Neurological symptoms down the left half of the body are consistent with a stroke.  Initially the patient could walk few steps with a stick and minimal support.

The diagnosis was acute aortic dissection which extended from the arch down to the pelvis, was complicated by ischemic cerebellar stroke, and he had intermittent claudication (calf cramps) – due to diminished blood supply to the muscles, which stops him walking more than a few steps due to the accumulation of lactic acid.  There was also sleep apnoea, metabolic syndrome (high BP, fatty liver), sexual dysfunction, minor faecal incontinence, and peripheral neuropathy (distal feet).

Further assessment confirmed his arterial stiffness (arteriosclerosis) is secondary to oxidative stress, inflammation with high inflammatory markers.  His silver fillings, impaired detox pathways and low vitamin D were also common to all three of this week’s patients!

How does sleep apnoea raise your blood pressure?

Normally your blood pressure falls at night, but may not if you have sleep apnoea.  Every time your oxygen drops, this causes stress hormone surge that raises your blood pressure.  Hypertension and apnoea share a remarkable number of risk factors, e.g. obesity, smoking, caffeine and alcohol consumption.

An unpleasant burning sensation in her lower legs

This lady was known to have ‘white coat’ hypertension, so a 24-hour monitor in 2002 reported slightly raised blood pressure, but no action was taken.  Her blood pressure was found to be high in 2009 when she presented with a stroke.

The stroke was associated with an aneurysm, resulting in right leg and hand weakness.  This cleared within three months and she was able to walk with little support.

Two years later, she started to experience an unpleasant burning sensation in her lower legs.  She didn’t feel centred, was dragging the right leg and found it hard to keep her balance whilst walking.

She did not bother to cook and was on limited food options, did not consume enough fruit and vegetables, and enjoyed a treat of chocolate in the evening.  She had six hours of interrupted sleep at night, often had difficulty staying asleep.  She kept a steady weight most of her life, but had recently gained a little weight.  Her father died of a heart attack whilst having a cancer operation.

She had upper and lower dentures for back teeth.  Her weight was 46.3kg, height 165cm, BMI 17.0 (underweight.)  Her waist was 27.5 inches, hip 33.2 inches, making her WHR 0.83.  Her pulse was 72, blood pressure 132/82.  She had an enlarged, fatty liver, and an abnormal sound in the upper abdomen – suggestive of narrowing of kidney artery.  A renal ultrasound scan showed normal kidneys, and no evidence of renal artery stenosis – another cause of hypertension.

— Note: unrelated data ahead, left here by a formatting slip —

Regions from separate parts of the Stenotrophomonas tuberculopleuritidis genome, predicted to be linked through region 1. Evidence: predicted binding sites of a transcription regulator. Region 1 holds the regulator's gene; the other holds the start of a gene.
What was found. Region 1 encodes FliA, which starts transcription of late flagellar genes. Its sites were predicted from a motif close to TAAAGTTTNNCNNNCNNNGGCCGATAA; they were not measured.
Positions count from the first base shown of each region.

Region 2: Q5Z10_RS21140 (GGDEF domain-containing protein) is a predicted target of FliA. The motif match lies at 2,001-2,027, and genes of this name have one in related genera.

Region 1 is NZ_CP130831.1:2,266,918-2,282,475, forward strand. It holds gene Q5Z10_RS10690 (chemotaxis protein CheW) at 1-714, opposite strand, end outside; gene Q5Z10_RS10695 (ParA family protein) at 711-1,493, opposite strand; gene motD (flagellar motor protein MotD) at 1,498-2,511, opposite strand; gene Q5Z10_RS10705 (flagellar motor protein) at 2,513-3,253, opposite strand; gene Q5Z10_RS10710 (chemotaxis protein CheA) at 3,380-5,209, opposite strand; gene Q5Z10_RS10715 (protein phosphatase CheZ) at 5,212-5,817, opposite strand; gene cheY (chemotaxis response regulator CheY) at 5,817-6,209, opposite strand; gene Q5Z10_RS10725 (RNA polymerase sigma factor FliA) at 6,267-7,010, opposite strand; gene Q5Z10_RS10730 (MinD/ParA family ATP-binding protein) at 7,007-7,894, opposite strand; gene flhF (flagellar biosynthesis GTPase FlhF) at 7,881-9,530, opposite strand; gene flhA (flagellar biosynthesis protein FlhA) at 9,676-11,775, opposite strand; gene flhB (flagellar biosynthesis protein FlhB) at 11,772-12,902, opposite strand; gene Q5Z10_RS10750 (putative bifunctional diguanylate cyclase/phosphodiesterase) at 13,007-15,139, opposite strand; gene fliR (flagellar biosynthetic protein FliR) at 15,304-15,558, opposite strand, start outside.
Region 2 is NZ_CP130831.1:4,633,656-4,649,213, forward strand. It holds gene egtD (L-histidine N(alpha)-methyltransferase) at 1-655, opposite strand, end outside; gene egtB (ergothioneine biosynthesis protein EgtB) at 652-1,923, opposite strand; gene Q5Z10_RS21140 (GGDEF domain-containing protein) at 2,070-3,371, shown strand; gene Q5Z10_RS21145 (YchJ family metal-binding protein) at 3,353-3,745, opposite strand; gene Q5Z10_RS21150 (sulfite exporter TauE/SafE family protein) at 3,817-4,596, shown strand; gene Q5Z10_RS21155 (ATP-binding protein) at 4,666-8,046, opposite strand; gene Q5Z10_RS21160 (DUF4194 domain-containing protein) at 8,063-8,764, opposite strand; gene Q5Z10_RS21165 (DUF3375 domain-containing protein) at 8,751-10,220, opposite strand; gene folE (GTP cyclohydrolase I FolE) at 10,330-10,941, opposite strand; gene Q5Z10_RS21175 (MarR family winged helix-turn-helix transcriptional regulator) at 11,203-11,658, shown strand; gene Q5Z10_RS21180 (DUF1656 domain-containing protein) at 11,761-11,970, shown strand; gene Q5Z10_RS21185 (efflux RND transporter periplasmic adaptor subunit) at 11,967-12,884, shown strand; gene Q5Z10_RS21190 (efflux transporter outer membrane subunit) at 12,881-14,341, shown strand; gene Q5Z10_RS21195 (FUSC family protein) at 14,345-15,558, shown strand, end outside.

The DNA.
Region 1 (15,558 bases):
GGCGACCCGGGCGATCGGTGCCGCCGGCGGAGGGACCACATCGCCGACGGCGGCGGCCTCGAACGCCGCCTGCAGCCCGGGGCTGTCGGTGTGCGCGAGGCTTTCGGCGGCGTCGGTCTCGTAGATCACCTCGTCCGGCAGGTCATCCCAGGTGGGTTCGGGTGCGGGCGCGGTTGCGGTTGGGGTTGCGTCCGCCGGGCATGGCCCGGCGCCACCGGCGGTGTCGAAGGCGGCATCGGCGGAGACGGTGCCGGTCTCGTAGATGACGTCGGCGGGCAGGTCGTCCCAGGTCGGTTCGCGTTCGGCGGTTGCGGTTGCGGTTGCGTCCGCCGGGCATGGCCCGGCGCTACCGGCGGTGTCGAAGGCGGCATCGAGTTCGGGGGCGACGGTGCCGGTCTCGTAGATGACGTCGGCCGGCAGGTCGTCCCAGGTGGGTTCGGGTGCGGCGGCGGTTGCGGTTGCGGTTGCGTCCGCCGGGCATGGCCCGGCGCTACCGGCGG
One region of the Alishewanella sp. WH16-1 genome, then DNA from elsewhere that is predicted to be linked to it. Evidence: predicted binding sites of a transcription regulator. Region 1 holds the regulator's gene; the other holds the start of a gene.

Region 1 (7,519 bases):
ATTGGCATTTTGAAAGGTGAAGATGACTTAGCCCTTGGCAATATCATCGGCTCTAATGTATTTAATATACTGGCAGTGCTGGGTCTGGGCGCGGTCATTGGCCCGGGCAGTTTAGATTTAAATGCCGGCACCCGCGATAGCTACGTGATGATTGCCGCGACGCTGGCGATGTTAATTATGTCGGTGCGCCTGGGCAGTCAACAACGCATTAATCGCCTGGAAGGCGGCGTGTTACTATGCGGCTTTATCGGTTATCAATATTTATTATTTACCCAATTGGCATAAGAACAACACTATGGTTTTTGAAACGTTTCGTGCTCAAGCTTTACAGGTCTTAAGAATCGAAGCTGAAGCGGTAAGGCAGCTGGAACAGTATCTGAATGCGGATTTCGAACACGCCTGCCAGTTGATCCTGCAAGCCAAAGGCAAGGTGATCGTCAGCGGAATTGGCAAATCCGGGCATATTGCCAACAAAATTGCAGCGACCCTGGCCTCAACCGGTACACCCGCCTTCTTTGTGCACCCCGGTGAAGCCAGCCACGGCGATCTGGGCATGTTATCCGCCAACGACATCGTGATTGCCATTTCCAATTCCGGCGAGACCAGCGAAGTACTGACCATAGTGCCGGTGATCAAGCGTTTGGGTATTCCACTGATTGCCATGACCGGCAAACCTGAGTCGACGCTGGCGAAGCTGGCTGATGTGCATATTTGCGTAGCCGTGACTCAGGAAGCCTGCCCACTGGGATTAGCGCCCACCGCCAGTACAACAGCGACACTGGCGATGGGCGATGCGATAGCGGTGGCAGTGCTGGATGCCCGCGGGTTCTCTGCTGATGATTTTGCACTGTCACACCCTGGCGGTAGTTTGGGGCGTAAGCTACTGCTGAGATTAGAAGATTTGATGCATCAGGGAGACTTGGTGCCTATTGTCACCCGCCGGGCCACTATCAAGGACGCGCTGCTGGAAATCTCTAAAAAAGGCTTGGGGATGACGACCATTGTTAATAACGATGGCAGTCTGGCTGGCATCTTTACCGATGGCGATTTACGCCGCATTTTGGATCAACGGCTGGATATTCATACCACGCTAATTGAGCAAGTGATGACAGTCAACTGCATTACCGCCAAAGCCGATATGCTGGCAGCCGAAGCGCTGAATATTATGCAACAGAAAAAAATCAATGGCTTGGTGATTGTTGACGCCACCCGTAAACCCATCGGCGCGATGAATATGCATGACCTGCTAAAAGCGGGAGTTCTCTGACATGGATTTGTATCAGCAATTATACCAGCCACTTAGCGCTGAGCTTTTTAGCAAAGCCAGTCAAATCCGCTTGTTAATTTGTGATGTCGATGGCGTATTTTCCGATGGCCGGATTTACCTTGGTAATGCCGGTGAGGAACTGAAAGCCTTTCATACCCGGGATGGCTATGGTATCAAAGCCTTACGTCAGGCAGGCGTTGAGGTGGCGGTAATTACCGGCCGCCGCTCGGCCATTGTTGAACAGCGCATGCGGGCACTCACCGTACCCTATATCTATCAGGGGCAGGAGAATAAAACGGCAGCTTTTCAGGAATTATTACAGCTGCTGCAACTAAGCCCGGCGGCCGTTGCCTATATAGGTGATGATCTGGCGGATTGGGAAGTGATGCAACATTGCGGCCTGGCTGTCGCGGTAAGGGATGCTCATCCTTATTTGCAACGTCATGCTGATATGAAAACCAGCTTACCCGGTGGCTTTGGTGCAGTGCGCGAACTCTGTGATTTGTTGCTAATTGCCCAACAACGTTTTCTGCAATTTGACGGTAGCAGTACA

Her main problems were hypertension, balance impairment due to the stroke, peripheral neuropathy with burning sensation in the legs, and metabolic syndrome (high BP, fatty liver.)

The underlying causes were high blood pressure genes, low methylation, impaired detox pathways, high oxidative stress genes, dairy and gluten intolerance, and low vitamin D levels.

Gout – but also belly fat, high blood pressure and cholesterol

The third patient presented to his GP with a painful big toe.  Tests confirmed high uric acid level and the diagnosis was gout.  The GP observed his blood pressure running high around 150/90.  Other routine blood tests confirmed high cholesterol at 6.6 (normal is 5 or less.)

He was prescribed Allopurinol but was not keen on taking it.  His health was good until a few months ago.  He enjoyed a western diet of cereals, dairy and fried food; he slept six hours a night, with episodes of insomnia; he felt tired first thing in the morning, and his energy level was about 6/10 most of the day.

He had eight dental fillings.  His weight was 79.4kg, height 174 cm, BMI 26.2 (overweight.)  His waist was 40 inches, hip 40.5, making a WHR of 0.99 (high visceral fat.)  His pulse was 78, blood pressure 127/82.  He had an enlarged fatty liver.  He has high uric acid and high cholesterol at 6.6.

The diagnosis was metabolic syndrome (belly fat, high blood pressure and cholesterol) and gout.

He went on a healthy diet of real food options and adopted intermittent fasting (6pm to 10am), lost 2 stone in weight (from 13 to 11 stone), aiming to regain his ideal weight of 10 stone.  His energy is a lot better and steady at 8 out of 10 most of the day.  He is sleeping better, a good 7 hours per night, and feels fully refreshed in the morning.  Epsom salt baths help him sleep better.

Further testing revealed a high risk of vascular disease because of high LDL cholesterol particles, high inflammation markers and high fibrinogens.

However, he continued to monitor his blood pressure daily and was very pleased to see the trend going downward to a normal level.

High blood pressure can cause damage all over the body

In some cases, it can quietly damage your body for years before symptoms appear.  Narrow coronary arteries can result in angina or full-blown heart attack.  In the brain, you can get transient ischaemic attack (TIA) – temporary blockage of an artery or full stroke, can also cause mild cognitive impairment or full dementia.  In your aorta, pushing blood at high pressure can result in partial tear to the artery wall resulting in an aneurysm.

In the kidney hypertension causes scarring of the kidney (glomerulosclerosis) that often progresses to renal failure (ESRF) requiring dialysis.  Hypertension can cause small bleeding or infarction on the retina – the light sensitive area at the back of the eye, and bleeding into the optic nerve can result in vision loss.  It can also cause sexual dysfunction in men and women due to reduced blood flow.

All three of the above cases shared a western diet of processed, highly refined food, a low intake of fruits and vegetables, a genetic tendency to a high level of inflammation, high oxidative stress and impaired detox pathways, a possible high toxic load (multiple silver fillings), and low vitamin D (i.e. they all lived in England!)

The answer, as almost always, my friends, is to eat more healthily, reduce alcohol, lose weight if you’re overweight, exercise regularly, cut down on caffeine and stop smoking.

And if you have any questions – or would like to share your experience of hypertension (whether you are lean or not!) – then I would be delighted to hear from you.  And your contribution may help someone else along their path to longer, healthier life.